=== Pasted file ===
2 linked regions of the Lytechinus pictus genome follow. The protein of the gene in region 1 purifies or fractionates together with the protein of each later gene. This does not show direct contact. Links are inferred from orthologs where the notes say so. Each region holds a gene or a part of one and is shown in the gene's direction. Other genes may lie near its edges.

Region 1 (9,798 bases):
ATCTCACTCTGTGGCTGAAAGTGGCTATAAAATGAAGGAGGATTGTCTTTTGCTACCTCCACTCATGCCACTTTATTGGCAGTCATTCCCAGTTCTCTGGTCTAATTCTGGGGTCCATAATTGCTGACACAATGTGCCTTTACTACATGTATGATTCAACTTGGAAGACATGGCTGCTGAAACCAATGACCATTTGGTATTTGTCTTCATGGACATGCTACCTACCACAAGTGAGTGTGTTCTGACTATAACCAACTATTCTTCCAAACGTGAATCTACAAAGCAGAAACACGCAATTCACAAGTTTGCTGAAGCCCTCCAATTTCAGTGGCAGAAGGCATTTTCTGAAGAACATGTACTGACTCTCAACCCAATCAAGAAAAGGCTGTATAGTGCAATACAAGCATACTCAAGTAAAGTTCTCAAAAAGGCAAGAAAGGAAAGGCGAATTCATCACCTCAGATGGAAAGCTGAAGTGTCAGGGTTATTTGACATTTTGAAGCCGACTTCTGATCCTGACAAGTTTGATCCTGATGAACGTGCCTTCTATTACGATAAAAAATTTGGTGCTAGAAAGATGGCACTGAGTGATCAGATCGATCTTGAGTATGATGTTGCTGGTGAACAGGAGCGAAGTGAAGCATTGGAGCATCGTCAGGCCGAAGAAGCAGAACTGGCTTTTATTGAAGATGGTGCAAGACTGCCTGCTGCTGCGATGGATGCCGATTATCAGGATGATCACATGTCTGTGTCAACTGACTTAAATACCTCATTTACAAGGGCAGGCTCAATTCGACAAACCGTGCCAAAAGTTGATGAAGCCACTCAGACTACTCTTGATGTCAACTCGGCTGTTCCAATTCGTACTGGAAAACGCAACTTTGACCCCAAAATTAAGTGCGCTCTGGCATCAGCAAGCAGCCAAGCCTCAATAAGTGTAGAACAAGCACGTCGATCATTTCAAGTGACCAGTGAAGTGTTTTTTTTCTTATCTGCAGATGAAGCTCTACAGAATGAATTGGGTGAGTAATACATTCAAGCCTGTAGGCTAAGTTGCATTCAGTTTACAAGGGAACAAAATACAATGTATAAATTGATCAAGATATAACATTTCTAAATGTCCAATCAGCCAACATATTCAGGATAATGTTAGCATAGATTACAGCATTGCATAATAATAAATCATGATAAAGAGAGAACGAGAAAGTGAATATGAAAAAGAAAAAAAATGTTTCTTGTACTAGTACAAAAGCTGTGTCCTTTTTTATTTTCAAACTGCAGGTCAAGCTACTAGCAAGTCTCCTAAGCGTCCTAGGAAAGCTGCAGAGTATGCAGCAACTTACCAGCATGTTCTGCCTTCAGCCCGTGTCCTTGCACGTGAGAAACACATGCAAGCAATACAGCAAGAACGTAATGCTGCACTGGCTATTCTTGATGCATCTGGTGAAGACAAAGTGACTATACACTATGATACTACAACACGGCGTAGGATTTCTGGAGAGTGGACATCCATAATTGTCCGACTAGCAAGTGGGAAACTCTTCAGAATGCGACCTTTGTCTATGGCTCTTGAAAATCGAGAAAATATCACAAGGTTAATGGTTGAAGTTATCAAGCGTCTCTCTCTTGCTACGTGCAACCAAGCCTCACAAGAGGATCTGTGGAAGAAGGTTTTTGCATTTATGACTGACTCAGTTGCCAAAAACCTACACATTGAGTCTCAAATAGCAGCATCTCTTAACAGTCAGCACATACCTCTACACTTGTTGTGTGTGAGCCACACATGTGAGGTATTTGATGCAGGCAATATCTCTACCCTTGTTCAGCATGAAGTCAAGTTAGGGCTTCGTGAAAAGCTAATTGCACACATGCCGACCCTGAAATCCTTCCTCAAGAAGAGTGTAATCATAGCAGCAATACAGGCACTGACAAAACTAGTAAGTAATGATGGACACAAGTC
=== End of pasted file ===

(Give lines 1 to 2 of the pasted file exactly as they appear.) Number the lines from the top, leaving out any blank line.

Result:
2 linked regions of the Lytechinus pictus genome follow. The protein of the gene in region 1 purifies or fractionates together with the protein of each later gene. This does not show direct contact. Links are inferred from orthologs where the notes say so. Each region holds a gene or a part of one and is shown in the gene's direction. Other genes may lie near its edges.

Region 1 (9,798 bases):